World of the Sages: Our cousins Ammon and Moab

Our sages enumerate eight places where a blessing should be recited in recognition of a miracle that occurred at that site.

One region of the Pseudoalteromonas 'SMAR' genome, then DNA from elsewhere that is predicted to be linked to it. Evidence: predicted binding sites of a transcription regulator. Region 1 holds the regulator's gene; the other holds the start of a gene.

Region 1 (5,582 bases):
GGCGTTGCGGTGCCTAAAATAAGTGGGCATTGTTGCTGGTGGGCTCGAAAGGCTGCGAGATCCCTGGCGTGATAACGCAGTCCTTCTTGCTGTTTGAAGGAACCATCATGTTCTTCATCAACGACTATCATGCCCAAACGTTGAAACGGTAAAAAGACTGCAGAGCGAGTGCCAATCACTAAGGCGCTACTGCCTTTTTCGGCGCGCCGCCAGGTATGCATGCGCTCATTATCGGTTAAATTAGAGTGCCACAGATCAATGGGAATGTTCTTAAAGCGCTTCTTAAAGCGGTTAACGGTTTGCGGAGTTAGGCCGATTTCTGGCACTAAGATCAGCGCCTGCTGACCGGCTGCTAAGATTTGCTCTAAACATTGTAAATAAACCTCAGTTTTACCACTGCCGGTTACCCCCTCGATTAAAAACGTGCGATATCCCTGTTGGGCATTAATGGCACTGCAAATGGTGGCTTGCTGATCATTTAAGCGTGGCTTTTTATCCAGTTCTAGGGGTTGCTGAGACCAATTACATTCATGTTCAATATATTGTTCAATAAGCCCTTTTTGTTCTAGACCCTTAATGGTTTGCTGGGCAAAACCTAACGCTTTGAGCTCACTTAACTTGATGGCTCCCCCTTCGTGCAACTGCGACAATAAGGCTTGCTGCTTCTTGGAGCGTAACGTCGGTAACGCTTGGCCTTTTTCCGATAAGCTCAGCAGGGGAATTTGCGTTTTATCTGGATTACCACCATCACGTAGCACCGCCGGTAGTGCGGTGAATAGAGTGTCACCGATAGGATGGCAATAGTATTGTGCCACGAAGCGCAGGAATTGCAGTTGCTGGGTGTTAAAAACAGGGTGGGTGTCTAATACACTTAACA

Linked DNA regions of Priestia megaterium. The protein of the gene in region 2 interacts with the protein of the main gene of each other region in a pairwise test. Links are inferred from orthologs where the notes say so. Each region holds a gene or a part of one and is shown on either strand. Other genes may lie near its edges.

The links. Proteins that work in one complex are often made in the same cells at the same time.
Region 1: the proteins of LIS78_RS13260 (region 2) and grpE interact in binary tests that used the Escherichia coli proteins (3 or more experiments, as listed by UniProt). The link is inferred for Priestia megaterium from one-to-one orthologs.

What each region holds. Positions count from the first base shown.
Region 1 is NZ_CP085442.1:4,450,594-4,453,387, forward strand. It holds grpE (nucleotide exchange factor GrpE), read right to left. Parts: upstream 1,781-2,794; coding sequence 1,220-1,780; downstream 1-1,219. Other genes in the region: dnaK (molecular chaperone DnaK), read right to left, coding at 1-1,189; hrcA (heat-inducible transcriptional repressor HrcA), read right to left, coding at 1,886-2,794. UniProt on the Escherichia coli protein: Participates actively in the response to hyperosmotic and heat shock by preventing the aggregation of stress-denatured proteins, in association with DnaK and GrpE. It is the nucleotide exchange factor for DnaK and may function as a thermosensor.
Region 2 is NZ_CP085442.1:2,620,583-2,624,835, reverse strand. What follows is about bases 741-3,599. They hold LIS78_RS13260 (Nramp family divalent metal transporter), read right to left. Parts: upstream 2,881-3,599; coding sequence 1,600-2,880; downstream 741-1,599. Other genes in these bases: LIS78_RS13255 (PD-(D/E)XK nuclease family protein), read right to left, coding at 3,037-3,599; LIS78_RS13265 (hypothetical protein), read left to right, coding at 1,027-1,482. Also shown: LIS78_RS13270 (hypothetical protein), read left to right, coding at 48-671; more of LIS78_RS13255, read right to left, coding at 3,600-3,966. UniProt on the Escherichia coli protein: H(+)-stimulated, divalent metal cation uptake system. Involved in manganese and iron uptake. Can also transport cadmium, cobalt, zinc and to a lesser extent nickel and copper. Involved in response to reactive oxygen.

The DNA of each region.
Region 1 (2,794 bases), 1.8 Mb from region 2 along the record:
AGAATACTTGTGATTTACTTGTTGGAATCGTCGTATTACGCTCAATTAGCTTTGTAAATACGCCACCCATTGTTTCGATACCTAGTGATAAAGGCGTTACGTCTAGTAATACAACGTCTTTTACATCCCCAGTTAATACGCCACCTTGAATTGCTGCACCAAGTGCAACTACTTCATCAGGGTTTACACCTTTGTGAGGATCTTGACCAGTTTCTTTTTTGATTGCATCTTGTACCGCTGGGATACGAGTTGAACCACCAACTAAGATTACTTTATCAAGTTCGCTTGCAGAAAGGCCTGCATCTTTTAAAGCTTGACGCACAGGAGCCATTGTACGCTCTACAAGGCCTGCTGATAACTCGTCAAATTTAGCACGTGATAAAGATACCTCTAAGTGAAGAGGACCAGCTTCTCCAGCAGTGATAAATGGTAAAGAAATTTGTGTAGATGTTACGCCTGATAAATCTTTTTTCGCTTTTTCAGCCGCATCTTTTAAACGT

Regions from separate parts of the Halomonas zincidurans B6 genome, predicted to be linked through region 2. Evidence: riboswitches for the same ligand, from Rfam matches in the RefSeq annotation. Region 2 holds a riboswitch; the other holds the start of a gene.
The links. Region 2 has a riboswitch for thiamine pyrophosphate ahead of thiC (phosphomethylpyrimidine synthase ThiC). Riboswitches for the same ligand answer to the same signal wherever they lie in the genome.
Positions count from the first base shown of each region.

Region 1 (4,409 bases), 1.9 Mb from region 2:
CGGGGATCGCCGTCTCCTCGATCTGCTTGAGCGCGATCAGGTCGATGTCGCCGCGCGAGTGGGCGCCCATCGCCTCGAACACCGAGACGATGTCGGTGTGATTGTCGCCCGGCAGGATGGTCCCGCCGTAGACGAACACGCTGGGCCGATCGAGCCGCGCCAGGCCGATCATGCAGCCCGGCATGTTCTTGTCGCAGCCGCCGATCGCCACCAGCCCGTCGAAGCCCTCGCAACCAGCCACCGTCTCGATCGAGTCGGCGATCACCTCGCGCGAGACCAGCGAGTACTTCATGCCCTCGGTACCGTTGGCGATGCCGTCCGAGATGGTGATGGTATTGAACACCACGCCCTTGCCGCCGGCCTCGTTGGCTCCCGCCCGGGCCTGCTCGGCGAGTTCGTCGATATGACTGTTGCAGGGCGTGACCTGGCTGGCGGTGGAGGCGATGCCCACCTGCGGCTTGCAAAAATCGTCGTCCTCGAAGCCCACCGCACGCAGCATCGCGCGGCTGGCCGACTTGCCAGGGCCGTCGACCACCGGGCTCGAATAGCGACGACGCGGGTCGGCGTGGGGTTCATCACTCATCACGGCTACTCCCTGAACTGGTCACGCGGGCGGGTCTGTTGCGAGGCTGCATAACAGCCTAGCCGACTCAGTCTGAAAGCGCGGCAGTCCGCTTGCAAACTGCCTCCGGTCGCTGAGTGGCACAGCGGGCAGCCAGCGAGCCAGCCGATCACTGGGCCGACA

Our sages enumerate eight places where a blessing should be recited in recognition of a miracle that occurred at that site (B. Brachot 54a, b). At each of these places one must give thanks and praise to the Almighty with the blessing "Blessed are You, O God, our Lord, king of the universe, who performed miracles for our ancestors in this place." The Talmud queries the blessing over one site: the pillar of salt into which Lot's wife was transformed as they fled from Sodom. The Talmud asks why we praise God for the punishment visited on Sodom and specifically the demise of Lot's wife; it would be more appropriate to mourn the destruction rather than celebrate it. Conceding that the blessing over the "Lot's wife" salt pillar is indeed different than the other seven site specific blessings, the Talmud explains: At this location we do not celebrate, we acknowledge the Almighty's judgment, reciting the standard text that is said when receiving any bad news: "Blessed are You, O God, our Lord, king of the universe, the true judge" (M. Brachot 9:2). The Talmud is unsatisfied with this answer: If there is no thanks and praise in the blessing over Lot's wife, but only somber acknowledgment, why is it included in the list of sites where praise is given? Another source is quoted that solves this problem: In truth, two blessings are recited at Lot's wife; one referring to Lot and one alluding to the fate of his wife. Over the pillar of salt the blessing recognizing divine judgment is pronounced. At the same site, however, a second blessing of praise is recited: "Blessed are You, O God, our Lord, king of the universe, who remembers the righteous." This blessing is said after considering how Lot was saved from the destruction of Sodom and its neighboring cities: And so it was when God destroyed the cities of the plain, and God remembered Abraham, so He sent Lot from amidst the upheaval, as he overturned the cities where Lot dwelled (Genesis 19:29). Lot's rescue was thanks to Abraham, thus when we see Lot's wife, we praise God for remembering Abraham and saving his nephew Lot from the destruction. Thus a trip to Lot's wife evokes mixed emotions: a solemn acknowledgment of divine justice, with a joyous vote of praise for remembering the righteous. The directive to recite two different blessings was born from these contradictory themes. This duality appeared again in the wake of Lot's escape. Despite losing his wife, Lot's getaway is successful; together with two daughters he flees to a desolate cave. Suspecting that the destruction wrought went beyond the confines of the Sodom plain, the older daughter suggests that the two girls get their father drunk and lie with him on consecutive nights. From these incestuous unions two children were born: Moab, meaning "from father" and Ben-Ami, meaning "son of my people." These two children conceived in sin would grow into the nations Moab and Ammon (see Genesis 19:30-38). Once again our response may be ambivalent: We may admire the gall of the daughters who felt it incumbent to rebuild humanity, yet we are disgusted by the depraved manner which they set about this task. Such a duality appeared in a different form during the desert years. Balak, the king of Moab, conspired against the Jewish people engaging the services of Balaam to curse them and later employing devious methods to seduce them (see Numbers 22ff). As retribution for not offering bread and water to the Jewish people who had just left Egypt, it was decided that they could never join the congregation of God (Deuteronomy 23:4-7). Yet, in recognition of our ancient familial ties, the Almighty ruled out any attack against Ammon and Moab as the Jewish people approached the Land of Israel (Deut. 2:9, 19). Moreover, the familial ties would be strengthened with the acceptance of Ruth the Moabite who merited being the progenitor of the royal Davidic line (see M. Yevamot 8:3; B. Yevamot 76b-77a). Alas, despite this connection, our sages relate how Ammon and Moab were behind the Babylonian decision to attack King David's capital city, Jerusalem (B. Sanhedrin 96b). Ammon and Moab heard the prophets of Israel prophesying the destruction of Jerusalem. They sent a message to Nebuchadnezzar, king of Babylon: "Leave and come!" indicating that the time was right for the conquest of the Land of Israel. Nebuchadnezzar tarried: "I am afraid, lest they do to me what they did to those who came before me," referring to the miracles that the Almighty had performed for the Jewish people. Ammon and Moab were not to be deterred: "For the man is not in his house" (Proverbs 7:19), metaphorically indicating that God's protective presence had departed. Nebuchadnezzar was unconvinced: "Perhaps He is near and He will come to protect them in a time of need." "He has gone on a distant journey" (ibid), they replied. "They have righteous people who will pray for mercy and bring Him back," worried Nebuchadnezzar. Referring to the righteous Ammon and Moab replied, "He has taken the bundle of silver with Him" (ibid). "The wicked may repent," suggested Nebuchadnezzar. Ammon and Moab reassured him that the chance for repentance had passed. But Nebuchadnezzar still tried to balk, "It is winter and I cannot come because of the snow and the rain." Ammon and Moab promptly suggested an alternative route. "If I come, I will have nowhere to stay," responded Nebuchadnezzar. "Their cave graves are better than your palaces!" that is, there is ample place to lodge your forces, explained Ammon and Moab. Nebuchadnezzar eventually acquiesced to their urgings and attacked the capital. Thus the legacy of the descendants of Lot, our cousins and neighbors, Ammon and Moab, echoes throughout our history, reverberating with duality: They displayed a devious and corrupt capability for facilitating destruction, yet this tendency has been coupled with a potential for brotherhood and ultimate salvation, for a messianic era of peace and tranquility. It is this familial tie that we so pine for. The writer is on the faculty of Pardes Institute of Jewish Studies and is a rabbi in Tzur Hadassah.